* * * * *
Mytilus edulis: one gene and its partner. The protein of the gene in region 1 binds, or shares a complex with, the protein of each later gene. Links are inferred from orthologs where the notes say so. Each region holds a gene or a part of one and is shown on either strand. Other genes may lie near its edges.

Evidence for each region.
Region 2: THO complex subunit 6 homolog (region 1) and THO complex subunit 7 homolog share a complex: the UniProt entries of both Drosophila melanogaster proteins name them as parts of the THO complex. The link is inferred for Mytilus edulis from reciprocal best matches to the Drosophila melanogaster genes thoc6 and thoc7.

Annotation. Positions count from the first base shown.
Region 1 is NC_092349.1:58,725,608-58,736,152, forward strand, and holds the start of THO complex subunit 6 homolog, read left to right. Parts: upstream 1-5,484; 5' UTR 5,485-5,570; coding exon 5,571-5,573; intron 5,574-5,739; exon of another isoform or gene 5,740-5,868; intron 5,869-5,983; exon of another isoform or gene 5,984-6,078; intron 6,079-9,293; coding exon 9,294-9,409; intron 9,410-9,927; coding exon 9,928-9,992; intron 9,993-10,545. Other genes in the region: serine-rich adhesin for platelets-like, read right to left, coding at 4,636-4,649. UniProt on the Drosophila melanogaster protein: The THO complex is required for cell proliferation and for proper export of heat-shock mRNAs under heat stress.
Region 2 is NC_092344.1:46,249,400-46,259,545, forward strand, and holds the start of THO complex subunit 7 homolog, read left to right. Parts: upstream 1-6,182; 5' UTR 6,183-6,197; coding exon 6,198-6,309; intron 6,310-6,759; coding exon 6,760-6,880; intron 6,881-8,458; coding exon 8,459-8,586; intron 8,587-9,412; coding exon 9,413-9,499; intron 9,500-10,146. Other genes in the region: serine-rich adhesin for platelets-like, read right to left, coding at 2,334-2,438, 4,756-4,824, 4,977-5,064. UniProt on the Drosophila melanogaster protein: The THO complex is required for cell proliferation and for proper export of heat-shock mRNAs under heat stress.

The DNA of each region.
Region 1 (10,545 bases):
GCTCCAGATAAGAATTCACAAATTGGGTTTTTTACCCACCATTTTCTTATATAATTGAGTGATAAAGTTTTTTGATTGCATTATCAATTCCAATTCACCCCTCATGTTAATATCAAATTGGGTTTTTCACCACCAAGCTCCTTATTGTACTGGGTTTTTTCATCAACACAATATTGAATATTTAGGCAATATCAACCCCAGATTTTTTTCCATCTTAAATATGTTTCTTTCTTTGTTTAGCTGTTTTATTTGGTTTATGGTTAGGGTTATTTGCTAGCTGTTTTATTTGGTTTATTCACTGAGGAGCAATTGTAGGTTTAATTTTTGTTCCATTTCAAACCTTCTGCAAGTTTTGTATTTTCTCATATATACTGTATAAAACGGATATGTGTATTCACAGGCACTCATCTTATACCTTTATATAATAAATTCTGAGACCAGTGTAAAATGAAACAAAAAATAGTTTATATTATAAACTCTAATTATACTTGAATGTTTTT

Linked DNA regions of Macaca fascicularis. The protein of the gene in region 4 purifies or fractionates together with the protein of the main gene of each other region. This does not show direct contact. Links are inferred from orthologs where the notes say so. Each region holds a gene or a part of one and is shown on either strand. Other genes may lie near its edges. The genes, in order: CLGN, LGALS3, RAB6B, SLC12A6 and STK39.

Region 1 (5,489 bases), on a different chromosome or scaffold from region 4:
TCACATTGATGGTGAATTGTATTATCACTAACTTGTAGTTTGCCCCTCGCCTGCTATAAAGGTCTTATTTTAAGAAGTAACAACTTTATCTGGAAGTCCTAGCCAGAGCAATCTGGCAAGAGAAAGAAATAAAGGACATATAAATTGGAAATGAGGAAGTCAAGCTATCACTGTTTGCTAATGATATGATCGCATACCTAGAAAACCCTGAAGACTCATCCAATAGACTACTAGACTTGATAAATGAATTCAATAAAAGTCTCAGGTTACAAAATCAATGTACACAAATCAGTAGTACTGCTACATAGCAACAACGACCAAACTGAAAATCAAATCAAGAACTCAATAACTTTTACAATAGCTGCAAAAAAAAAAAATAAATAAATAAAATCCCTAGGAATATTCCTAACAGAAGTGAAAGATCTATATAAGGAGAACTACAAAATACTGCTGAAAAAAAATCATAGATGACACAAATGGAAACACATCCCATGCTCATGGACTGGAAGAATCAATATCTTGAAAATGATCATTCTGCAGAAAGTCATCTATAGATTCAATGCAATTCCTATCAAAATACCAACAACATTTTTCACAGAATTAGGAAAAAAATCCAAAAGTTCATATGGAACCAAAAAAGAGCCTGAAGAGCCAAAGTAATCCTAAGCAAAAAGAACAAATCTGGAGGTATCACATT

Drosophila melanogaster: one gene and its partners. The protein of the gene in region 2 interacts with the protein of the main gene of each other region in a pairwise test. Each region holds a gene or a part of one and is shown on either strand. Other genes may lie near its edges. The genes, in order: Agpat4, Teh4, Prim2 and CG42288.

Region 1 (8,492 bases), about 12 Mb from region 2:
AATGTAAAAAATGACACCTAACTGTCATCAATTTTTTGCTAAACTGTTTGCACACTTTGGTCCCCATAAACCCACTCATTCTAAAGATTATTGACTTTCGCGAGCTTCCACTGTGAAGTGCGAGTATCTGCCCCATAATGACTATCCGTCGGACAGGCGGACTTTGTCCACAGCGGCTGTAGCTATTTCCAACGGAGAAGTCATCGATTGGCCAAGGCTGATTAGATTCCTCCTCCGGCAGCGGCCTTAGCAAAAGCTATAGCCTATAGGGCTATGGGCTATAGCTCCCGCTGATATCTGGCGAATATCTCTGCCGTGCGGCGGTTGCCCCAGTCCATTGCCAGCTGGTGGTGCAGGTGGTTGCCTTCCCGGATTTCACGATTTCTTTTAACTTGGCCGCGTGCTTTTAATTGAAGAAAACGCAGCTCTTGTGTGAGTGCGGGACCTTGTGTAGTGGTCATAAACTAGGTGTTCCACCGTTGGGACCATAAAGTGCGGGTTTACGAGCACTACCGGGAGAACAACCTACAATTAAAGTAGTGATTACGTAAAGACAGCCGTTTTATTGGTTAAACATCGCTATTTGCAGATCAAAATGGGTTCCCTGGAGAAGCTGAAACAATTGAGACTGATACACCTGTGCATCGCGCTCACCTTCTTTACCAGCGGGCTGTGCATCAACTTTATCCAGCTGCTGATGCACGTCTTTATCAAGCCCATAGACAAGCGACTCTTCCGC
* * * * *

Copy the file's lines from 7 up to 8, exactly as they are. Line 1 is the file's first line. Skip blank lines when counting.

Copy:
The DNA of each region.
Region 1 (10,545 bases):